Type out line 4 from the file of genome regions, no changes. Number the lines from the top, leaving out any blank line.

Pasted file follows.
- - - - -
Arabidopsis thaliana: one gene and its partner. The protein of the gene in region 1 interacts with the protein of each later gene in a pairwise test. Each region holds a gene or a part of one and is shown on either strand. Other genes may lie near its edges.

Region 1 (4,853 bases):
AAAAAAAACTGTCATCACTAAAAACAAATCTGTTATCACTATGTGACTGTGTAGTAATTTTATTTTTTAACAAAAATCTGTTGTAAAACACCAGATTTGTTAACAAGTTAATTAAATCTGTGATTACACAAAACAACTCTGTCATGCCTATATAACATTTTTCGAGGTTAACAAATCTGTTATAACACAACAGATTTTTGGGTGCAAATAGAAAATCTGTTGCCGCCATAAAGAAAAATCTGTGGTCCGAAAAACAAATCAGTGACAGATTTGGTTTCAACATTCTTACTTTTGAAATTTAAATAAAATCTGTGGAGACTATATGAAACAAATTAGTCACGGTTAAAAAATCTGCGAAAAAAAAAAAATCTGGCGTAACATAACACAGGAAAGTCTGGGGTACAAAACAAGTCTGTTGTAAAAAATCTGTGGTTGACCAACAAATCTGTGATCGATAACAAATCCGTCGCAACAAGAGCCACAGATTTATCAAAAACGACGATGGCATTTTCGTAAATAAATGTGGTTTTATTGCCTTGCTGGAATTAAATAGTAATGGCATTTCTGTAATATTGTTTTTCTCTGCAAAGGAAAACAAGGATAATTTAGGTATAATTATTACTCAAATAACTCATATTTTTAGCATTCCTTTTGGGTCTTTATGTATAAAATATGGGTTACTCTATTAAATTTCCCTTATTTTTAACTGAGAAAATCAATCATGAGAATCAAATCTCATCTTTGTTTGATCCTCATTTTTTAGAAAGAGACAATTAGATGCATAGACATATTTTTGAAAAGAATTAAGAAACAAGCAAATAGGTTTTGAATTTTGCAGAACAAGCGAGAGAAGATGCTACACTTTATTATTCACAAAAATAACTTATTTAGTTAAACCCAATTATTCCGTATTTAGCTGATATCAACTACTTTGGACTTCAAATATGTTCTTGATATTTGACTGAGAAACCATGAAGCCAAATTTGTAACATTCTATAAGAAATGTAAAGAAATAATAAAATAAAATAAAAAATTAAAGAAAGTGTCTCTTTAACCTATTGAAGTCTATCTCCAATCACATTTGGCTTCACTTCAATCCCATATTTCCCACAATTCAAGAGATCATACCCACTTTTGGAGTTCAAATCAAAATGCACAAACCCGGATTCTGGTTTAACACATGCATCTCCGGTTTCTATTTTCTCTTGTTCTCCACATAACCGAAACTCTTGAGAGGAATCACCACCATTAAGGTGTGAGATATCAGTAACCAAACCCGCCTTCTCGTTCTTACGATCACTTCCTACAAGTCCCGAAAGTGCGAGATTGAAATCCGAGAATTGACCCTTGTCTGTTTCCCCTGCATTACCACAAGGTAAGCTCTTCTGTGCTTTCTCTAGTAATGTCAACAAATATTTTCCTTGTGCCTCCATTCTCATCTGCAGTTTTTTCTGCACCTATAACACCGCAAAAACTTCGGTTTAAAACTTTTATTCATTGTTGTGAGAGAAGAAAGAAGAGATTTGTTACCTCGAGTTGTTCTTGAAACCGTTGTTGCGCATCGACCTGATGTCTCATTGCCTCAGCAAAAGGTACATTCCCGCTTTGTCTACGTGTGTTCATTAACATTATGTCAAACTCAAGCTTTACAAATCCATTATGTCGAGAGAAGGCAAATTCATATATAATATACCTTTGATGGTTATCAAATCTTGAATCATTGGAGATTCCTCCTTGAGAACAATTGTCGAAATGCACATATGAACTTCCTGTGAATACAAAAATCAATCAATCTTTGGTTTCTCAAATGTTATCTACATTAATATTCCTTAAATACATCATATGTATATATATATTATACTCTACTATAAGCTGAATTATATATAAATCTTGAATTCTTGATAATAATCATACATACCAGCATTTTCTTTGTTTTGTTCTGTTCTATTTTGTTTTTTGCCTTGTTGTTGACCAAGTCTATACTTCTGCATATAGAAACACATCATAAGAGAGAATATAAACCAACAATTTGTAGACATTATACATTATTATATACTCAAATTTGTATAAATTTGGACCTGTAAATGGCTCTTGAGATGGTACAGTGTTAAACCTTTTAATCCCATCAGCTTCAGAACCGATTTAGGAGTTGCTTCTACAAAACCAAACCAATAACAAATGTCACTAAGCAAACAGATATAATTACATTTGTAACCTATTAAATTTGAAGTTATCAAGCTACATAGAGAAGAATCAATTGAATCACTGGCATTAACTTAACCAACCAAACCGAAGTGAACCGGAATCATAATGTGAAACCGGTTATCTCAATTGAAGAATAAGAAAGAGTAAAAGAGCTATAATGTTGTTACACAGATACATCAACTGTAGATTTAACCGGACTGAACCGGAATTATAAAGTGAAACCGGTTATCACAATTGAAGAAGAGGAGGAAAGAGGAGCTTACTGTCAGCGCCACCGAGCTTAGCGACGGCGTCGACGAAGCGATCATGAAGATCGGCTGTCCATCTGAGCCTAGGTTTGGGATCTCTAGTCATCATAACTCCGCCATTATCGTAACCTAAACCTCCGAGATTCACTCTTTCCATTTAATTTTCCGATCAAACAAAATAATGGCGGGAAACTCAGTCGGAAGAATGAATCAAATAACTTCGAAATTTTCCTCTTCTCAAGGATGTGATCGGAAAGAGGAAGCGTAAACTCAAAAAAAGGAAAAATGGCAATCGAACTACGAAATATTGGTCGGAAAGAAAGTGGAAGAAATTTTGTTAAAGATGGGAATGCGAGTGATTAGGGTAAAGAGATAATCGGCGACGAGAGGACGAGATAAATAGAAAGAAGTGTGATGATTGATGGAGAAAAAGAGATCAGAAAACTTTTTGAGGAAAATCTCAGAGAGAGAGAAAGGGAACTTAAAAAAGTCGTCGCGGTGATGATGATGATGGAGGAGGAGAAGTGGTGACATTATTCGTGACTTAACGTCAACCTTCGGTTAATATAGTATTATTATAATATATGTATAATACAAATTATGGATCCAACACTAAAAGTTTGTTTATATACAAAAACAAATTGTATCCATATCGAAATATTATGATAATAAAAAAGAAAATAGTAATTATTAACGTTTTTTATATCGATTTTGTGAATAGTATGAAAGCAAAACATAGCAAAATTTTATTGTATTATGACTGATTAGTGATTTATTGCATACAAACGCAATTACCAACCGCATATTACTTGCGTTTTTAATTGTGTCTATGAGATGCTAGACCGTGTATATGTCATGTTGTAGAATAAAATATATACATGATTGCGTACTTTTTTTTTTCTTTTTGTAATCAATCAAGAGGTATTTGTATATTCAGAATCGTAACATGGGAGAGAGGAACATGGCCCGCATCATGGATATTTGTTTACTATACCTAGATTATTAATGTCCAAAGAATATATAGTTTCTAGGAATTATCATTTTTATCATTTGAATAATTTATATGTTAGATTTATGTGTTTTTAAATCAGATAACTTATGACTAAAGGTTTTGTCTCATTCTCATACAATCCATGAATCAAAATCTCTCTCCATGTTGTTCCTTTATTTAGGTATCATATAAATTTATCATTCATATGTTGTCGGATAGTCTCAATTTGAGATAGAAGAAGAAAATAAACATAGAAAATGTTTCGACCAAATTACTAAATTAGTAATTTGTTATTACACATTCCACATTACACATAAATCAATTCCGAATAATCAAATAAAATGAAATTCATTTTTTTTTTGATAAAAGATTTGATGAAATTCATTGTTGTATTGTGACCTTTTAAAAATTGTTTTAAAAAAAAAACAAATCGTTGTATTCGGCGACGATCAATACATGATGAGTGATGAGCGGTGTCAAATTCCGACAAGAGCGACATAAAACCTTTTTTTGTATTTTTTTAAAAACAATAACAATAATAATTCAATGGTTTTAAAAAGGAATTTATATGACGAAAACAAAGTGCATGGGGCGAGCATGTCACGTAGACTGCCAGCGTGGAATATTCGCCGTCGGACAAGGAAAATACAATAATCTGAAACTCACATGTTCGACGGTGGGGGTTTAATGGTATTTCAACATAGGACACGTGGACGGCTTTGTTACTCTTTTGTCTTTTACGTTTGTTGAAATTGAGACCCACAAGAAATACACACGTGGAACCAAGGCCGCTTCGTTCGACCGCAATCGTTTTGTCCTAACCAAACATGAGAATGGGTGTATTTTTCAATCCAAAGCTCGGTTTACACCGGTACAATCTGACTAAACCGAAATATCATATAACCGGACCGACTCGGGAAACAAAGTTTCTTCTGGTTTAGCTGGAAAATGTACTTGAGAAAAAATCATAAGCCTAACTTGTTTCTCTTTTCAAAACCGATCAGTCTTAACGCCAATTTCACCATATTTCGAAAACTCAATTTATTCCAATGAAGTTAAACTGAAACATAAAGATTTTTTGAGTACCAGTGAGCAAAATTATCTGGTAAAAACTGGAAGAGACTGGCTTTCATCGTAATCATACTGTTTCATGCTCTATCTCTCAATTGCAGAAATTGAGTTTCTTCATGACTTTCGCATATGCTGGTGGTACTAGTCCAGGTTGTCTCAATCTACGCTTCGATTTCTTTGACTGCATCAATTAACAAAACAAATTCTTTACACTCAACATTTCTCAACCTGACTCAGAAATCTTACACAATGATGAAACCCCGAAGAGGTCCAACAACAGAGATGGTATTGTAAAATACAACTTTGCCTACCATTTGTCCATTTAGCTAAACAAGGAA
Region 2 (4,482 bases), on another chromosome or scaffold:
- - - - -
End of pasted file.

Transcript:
Region 2 (4,482 bases), on another chromosome or scaffold: